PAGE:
In a theoretical world, the boxes would have identical weights. However, in practice, the void fraction of the large particles may be different than the small particles and the particles may have different surface characteristics. Also, the individual particle density of the small particles may be different that the large particles due to changes in composition or internal voids. For any particulate solid (as opposed to a bulk solid, like a block of steel), there are three densities to consider: true, individual particle and bulk. Also, bulk density may be a packed or loose density depending on how much pressure is applied, and how that pressure is applied. I'll ignore that difference in this explanation.

The true density is a function of the composition of the solid that makes up the particle. As an example aluminum has a density of 168 lbs/ft3. If you melt the aluminum and spray it into spheres of 100 micron that do not contain any gas, the density of the particles would be 168 lbs/ft3. However, it is usually not possible to exclude voids in a sprayed material and the density of the individual particle would be lower, maybe 150 lbs/ft3 (we need to use a special instrument to measure this individual particle density). Also, the lower density particles may no longer be perfect spheres, which would change how the particles would pack in a container. If these individual particles were put into a box that was large enough to eliminate edge effects of the particles as they packed into the box, the bulk density would go down depending on the fluid around the particles. If the fluid is air at STP and the particles pack to give a void fraction of 50%, the bulk density would be approximately 75 lbs/ft3 since the air has little weight. If the fluid were water, the bulk density would be 106 lbs/ft3. If the particles were of different sizes, but the individual densities, shape and surface characteristics were identical, the void fraction would be the same and the bulk density would be the same as the large particles. Note that this analysis only applies to particle of one size (not a distribution of particle sizes — the real world).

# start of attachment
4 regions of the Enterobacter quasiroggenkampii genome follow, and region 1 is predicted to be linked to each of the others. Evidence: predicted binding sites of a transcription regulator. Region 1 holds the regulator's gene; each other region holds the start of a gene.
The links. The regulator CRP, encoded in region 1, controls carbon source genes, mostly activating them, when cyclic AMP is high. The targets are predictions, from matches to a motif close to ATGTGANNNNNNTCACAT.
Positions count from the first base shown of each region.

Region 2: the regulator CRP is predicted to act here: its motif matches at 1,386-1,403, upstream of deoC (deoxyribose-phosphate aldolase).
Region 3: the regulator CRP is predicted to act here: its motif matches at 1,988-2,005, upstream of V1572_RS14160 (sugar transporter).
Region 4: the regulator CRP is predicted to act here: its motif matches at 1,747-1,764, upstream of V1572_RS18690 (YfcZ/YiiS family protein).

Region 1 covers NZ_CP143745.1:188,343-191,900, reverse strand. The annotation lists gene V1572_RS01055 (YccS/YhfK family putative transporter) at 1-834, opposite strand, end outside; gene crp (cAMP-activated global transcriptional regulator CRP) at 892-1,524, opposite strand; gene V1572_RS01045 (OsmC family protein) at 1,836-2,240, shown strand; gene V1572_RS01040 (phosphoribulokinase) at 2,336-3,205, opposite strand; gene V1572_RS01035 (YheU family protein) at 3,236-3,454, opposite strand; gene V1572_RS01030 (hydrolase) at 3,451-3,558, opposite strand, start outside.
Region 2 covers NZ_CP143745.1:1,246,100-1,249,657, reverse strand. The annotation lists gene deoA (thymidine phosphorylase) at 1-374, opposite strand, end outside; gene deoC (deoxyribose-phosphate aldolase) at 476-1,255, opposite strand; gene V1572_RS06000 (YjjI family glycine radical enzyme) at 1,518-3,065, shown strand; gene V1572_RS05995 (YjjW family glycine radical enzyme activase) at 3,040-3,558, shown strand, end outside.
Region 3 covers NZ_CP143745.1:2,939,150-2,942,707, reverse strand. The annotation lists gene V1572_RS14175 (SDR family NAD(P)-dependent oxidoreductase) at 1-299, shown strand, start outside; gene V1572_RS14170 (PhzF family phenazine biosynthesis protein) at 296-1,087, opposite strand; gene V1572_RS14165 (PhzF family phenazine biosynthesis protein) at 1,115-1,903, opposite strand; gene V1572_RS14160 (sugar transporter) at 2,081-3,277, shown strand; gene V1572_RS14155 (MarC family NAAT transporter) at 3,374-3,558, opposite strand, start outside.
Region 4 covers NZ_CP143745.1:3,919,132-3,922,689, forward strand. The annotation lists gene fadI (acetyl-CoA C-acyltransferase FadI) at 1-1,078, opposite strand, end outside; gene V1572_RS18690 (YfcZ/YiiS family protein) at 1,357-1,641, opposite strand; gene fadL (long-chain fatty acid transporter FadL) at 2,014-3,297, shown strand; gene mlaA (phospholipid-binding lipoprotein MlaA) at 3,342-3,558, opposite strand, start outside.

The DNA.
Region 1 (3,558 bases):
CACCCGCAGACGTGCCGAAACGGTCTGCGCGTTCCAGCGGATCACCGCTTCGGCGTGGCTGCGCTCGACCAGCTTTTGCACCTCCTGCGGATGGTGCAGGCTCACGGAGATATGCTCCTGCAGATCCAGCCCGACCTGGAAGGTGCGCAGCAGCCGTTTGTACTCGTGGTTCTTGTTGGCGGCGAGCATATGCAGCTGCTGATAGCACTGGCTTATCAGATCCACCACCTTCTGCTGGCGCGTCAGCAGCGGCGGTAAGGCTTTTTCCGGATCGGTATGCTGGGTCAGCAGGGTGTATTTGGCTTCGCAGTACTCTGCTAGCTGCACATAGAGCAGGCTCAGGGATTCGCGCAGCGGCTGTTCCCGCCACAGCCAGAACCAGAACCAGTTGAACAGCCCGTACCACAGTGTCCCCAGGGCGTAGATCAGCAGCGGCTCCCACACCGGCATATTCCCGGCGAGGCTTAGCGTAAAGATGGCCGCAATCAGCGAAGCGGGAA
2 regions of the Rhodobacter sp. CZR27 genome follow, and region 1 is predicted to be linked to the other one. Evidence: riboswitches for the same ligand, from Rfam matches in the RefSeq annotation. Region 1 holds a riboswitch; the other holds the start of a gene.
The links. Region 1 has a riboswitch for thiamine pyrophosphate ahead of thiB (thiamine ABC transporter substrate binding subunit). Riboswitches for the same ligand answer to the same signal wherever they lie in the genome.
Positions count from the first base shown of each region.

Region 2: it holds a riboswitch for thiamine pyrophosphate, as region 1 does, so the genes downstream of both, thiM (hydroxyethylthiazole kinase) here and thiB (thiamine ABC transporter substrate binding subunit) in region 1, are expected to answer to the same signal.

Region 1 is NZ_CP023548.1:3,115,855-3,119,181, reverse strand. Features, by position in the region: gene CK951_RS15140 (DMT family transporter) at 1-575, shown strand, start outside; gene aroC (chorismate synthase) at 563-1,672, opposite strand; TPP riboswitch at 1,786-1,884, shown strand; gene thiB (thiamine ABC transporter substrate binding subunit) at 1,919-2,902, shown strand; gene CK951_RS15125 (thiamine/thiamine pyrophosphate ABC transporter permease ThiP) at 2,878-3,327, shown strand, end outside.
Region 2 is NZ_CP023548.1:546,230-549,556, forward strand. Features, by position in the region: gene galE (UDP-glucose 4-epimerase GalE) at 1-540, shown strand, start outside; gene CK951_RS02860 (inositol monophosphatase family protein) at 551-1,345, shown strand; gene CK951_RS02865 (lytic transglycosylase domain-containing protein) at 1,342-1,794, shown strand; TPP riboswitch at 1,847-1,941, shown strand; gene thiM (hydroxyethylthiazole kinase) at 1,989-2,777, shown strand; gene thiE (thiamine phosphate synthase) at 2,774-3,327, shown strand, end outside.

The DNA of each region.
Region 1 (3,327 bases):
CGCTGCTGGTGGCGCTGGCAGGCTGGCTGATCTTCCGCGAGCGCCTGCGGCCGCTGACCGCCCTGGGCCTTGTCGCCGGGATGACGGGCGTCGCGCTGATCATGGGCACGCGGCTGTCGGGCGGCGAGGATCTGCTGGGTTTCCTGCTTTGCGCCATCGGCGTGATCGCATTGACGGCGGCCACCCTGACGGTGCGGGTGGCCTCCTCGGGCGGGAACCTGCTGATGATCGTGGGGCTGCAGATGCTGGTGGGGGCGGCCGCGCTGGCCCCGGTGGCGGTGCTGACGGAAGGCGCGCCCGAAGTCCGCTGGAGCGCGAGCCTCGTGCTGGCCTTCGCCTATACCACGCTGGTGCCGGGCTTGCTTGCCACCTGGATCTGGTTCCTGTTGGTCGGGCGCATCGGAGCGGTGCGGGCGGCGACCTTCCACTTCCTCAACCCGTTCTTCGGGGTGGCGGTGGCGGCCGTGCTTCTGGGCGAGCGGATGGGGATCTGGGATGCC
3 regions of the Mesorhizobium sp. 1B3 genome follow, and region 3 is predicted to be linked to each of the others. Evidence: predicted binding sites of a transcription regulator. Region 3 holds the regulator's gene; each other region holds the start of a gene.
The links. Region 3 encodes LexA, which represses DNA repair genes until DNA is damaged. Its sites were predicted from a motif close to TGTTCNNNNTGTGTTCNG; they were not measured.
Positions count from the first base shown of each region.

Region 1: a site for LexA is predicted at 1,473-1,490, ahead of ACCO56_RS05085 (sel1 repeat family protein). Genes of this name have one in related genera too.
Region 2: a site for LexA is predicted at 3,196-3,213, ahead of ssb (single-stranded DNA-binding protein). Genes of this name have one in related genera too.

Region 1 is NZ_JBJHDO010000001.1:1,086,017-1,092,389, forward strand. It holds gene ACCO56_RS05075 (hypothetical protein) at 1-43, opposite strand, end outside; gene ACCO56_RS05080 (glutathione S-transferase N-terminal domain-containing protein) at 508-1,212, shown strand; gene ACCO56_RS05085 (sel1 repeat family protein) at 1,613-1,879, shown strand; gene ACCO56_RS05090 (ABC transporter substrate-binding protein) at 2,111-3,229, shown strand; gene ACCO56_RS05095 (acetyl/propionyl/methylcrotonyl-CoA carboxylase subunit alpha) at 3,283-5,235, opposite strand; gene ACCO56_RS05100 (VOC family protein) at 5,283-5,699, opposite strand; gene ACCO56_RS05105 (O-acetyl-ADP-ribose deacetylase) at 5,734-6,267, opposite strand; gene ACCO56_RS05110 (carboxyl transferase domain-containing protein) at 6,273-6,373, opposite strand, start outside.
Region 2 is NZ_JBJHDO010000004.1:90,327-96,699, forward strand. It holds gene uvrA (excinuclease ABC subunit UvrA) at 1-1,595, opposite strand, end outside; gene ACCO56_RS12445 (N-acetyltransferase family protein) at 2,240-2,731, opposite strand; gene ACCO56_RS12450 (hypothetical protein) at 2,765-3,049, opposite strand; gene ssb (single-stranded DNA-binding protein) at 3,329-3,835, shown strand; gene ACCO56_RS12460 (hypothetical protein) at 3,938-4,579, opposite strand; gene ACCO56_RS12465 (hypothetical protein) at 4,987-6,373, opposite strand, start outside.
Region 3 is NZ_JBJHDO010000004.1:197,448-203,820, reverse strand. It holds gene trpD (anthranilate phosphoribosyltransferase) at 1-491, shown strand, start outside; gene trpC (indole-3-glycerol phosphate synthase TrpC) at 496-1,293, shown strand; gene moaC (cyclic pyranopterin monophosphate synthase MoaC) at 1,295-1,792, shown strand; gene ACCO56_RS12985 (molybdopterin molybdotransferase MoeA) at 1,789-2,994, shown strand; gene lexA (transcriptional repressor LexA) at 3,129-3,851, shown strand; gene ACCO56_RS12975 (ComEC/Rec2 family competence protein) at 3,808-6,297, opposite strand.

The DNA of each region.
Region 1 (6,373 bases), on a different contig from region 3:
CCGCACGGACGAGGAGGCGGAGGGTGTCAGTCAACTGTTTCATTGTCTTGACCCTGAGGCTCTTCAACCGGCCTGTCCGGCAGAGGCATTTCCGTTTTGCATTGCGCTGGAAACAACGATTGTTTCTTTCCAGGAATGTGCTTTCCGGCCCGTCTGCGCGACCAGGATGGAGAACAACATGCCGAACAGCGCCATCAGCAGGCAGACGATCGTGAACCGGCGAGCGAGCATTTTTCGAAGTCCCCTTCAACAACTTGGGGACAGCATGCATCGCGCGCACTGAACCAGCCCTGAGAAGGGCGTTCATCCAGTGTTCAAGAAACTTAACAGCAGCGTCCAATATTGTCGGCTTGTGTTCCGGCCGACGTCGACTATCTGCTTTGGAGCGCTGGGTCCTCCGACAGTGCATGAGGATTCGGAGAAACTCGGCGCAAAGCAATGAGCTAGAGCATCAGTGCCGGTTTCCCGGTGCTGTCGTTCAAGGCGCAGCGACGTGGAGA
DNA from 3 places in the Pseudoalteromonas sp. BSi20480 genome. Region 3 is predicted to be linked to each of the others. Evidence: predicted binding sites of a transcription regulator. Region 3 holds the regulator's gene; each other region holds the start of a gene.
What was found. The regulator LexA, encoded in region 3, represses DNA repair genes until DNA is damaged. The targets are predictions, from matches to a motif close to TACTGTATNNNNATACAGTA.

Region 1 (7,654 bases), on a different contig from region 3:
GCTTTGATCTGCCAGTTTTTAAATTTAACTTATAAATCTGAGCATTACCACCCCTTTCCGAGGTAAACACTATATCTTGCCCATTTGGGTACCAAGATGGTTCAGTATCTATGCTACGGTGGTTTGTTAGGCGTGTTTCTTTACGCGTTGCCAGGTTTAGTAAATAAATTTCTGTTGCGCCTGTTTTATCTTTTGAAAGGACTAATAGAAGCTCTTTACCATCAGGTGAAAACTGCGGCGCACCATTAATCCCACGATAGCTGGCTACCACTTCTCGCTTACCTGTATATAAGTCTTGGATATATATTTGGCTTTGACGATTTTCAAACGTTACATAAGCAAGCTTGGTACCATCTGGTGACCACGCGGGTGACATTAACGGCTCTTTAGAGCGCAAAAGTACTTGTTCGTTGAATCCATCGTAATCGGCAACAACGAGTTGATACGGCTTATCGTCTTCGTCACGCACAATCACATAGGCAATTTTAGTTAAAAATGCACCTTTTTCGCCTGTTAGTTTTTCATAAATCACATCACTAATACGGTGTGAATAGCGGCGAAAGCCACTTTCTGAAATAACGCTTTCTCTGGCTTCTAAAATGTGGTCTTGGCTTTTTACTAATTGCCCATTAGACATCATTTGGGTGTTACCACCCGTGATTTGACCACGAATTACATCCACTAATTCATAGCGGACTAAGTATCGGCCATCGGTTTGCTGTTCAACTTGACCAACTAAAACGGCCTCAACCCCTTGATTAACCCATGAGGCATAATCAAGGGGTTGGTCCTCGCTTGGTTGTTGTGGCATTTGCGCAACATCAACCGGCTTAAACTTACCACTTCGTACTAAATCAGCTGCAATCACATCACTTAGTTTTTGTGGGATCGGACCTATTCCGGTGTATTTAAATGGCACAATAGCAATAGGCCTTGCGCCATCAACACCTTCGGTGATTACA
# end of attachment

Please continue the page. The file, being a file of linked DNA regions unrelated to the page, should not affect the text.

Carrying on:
Again, in practice, the void fraction can vary with the average particle size due to the particle size distribution. It is common for the void fraction to decrease as finer particles fill in the voids of larger particles. Thus the bulk density goes up as the average size decreases. Also, finer particles may be more spherical and pack better, which will increase bulk density. However, finer particles may defluidize slow and develop electrical charges on the surface. This will result in a lower bulk density than a mixture of larger particles.

In theory, there is no difference between theory and practice. In practice, however, there is!